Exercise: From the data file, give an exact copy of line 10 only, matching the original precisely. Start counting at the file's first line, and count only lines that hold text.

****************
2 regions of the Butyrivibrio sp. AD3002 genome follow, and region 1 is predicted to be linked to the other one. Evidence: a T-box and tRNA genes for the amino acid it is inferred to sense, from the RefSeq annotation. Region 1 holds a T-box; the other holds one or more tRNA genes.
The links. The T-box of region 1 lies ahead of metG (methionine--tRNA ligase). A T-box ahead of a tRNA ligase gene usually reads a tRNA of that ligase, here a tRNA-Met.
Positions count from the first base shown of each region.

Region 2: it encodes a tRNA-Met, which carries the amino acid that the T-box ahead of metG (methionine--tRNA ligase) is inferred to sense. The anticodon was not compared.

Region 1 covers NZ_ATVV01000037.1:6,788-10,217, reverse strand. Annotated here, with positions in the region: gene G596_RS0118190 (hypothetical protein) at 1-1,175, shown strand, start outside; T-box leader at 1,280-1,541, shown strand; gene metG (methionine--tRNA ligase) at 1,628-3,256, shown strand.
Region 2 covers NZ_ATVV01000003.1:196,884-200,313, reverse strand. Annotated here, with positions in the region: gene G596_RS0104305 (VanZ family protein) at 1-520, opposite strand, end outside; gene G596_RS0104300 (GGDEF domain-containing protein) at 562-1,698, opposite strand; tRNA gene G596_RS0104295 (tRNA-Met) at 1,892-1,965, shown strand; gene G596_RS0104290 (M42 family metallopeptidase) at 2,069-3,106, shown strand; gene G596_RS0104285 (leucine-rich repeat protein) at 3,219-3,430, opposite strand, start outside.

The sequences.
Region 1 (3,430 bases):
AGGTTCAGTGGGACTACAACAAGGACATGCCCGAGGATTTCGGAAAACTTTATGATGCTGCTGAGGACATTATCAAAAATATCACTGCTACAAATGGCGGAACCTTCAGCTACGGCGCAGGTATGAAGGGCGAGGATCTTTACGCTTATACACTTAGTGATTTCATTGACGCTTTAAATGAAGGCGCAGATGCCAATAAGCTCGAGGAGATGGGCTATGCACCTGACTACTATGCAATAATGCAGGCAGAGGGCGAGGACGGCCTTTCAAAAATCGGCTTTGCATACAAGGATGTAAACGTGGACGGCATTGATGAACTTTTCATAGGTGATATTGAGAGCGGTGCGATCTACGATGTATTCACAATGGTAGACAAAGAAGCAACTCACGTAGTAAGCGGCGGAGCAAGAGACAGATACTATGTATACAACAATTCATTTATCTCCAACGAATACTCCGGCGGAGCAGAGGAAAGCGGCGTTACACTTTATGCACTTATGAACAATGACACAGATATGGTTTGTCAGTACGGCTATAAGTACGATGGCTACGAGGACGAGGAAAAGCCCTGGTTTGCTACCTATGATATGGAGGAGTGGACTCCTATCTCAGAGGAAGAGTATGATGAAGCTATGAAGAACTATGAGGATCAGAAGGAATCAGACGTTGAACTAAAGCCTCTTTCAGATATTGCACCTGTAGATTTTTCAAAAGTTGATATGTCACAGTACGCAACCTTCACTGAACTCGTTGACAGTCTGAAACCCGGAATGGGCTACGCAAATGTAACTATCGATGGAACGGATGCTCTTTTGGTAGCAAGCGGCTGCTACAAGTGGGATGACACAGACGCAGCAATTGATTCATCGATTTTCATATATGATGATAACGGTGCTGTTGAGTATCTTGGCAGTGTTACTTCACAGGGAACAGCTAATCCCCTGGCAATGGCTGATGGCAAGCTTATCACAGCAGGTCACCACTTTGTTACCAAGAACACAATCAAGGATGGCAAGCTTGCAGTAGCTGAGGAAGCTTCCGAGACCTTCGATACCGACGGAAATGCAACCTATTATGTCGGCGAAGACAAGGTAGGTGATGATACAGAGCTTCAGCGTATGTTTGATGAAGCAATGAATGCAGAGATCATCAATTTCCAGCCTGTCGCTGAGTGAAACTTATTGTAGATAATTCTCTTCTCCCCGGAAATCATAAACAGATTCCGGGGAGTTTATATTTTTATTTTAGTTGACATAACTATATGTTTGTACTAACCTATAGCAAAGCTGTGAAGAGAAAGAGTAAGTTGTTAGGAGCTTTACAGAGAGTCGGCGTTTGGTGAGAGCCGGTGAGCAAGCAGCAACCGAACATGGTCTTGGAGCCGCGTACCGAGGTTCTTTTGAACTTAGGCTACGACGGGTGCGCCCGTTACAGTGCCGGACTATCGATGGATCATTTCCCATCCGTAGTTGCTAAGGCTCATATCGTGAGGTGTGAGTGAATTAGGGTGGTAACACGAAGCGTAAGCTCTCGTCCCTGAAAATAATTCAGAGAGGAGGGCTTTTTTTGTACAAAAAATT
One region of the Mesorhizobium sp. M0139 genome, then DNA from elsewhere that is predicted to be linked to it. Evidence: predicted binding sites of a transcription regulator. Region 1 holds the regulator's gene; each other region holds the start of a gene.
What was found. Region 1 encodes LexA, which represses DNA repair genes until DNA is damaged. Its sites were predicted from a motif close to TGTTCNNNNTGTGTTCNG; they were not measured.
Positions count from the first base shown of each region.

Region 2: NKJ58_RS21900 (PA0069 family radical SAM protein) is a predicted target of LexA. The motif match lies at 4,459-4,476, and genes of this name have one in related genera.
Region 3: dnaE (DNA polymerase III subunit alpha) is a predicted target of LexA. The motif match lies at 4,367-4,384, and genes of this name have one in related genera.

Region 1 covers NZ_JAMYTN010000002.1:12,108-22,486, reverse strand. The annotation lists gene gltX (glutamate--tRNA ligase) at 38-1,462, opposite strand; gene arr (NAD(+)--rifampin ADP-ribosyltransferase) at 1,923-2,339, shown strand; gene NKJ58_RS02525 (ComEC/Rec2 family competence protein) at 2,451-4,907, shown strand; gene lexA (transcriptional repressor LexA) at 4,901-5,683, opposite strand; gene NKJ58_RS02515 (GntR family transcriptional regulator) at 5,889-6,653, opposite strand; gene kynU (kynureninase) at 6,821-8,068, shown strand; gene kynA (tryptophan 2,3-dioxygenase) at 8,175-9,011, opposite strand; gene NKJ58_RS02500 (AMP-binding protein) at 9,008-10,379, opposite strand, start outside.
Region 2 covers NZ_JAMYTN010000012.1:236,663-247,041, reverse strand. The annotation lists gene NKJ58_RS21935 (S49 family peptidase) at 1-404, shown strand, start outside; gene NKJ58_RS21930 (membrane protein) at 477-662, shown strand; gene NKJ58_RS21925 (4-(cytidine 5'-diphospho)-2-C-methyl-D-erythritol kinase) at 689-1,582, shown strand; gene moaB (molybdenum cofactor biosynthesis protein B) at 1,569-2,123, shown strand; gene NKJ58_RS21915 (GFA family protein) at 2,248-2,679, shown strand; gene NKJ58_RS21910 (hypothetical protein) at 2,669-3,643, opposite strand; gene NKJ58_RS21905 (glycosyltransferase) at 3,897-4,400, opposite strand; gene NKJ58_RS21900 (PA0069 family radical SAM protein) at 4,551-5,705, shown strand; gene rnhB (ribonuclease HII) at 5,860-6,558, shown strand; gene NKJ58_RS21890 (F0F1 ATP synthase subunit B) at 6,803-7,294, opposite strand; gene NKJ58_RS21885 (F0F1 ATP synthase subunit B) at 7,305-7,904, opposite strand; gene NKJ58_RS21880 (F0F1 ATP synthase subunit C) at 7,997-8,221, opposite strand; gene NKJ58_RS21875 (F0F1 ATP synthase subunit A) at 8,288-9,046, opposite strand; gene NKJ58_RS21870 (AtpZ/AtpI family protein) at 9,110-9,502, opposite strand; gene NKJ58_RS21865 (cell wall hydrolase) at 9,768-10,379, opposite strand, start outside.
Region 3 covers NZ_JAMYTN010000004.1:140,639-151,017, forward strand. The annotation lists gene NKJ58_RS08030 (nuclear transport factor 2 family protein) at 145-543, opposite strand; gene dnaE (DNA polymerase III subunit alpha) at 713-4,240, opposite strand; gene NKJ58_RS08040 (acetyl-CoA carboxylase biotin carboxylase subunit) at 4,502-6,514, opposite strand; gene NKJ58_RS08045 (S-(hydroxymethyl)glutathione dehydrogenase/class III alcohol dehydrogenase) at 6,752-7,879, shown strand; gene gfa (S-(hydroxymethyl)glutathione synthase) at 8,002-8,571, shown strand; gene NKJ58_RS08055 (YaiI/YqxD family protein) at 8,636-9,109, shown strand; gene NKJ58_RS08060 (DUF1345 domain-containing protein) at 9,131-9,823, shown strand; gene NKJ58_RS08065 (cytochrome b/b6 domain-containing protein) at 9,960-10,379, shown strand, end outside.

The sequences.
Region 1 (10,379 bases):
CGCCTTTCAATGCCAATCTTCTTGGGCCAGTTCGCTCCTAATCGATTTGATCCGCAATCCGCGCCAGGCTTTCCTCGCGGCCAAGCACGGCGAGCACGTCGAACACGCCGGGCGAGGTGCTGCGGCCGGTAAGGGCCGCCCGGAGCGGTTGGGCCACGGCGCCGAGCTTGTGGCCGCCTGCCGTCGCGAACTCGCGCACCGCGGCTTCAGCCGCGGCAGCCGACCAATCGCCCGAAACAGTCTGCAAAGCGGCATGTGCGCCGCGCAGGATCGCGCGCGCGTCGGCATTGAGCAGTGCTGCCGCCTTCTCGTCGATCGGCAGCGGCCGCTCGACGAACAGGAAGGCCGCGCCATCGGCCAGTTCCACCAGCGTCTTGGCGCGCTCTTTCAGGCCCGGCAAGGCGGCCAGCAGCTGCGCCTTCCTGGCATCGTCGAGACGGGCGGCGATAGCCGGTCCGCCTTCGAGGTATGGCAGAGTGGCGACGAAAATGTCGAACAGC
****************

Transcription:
One region of the Mesorhizobium sp. M0139 genome, then DNA from elsewhere that is predicted to be linked to it. Evidence: predicted binding sites of a transcription regulator. Region 1 holds the regulator's gene; each other region holds the start of a gene.